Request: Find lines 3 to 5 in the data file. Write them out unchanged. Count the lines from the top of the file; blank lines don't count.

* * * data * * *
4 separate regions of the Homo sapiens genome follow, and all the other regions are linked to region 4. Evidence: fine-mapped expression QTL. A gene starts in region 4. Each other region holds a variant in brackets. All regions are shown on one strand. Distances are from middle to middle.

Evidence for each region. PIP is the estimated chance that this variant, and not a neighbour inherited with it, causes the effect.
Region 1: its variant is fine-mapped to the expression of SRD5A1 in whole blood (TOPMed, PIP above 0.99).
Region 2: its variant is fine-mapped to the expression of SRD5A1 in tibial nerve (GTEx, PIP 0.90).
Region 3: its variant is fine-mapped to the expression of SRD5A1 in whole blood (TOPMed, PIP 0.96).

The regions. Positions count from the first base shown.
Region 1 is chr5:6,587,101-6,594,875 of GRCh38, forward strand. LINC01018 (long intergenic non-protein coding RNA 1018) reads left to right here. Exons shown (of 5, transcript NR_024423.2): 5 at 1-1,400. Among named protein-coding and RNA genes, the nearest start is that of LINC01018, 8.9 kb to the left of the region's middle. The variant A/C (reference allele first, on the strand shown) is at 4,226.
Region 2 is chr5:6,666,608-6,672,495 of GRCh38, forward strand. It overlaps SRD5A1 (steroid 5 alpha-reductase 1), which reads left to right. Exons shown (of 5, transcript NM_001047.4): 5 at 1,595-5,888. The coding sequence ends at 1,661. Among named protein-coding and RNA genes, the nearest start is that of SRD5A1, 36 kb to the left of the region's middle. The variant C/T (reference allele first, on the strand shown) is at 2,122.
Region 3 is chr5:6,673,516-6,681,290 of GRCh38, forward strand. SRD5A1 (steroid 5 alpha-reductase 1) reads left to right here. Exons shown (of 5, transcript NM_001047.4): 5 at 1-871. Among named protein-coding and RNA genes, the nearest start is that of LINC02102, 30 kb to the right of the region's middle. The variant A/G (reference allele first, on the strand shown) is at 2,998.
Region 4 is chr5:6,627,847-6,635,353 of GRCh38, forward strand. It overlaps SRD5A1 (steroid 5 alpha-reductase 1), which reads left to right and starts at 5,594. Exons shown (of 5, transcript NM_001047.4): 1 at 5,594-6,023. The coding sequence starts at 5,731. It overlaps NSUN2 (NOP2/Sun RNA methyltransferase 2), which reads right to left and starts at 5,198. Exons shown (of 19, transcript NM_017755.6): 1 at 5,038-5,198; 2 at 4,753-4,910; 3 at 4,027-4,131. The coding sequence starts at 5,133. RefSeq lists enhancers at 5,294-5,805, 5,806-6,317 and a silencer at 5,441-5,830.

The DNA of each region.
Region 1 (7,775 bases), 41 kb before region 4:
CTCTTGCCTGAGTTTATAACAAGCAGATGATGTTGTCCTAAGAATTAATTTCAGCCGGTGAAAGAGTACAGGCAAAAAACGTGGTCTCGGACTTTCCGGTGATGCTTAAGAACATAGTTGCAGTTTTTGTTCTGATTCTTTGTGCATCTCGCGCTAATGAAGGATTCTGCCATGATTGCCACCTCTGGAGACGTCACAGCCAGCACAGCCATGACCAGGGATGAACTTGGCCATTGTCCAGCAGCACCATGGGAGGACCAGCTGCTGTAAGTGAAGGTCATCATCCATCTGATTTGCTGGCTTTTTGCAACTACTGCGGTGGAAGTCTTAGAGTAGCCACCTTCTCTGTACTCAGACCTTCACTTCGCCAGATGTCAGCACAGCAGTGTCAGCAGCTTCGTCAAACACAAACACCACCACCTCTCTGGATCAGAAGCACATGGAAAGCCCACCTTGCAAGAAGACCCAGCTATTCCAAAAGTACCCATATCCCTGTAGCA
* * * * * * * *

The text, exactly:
Region 1: its variant is fine-mapped to the expression of SRD5A1 in whole blood (TOPMed, PIP above 0.99).
Region 2: its variant is fine-mapped to the expression of SRD5A1 in tibial nerve (GTEx, PIP 0.90).
Region 3: its variant is fine-mapped to the expression of SRD5A1 in whole blood (TOPMed, PIP 0.96).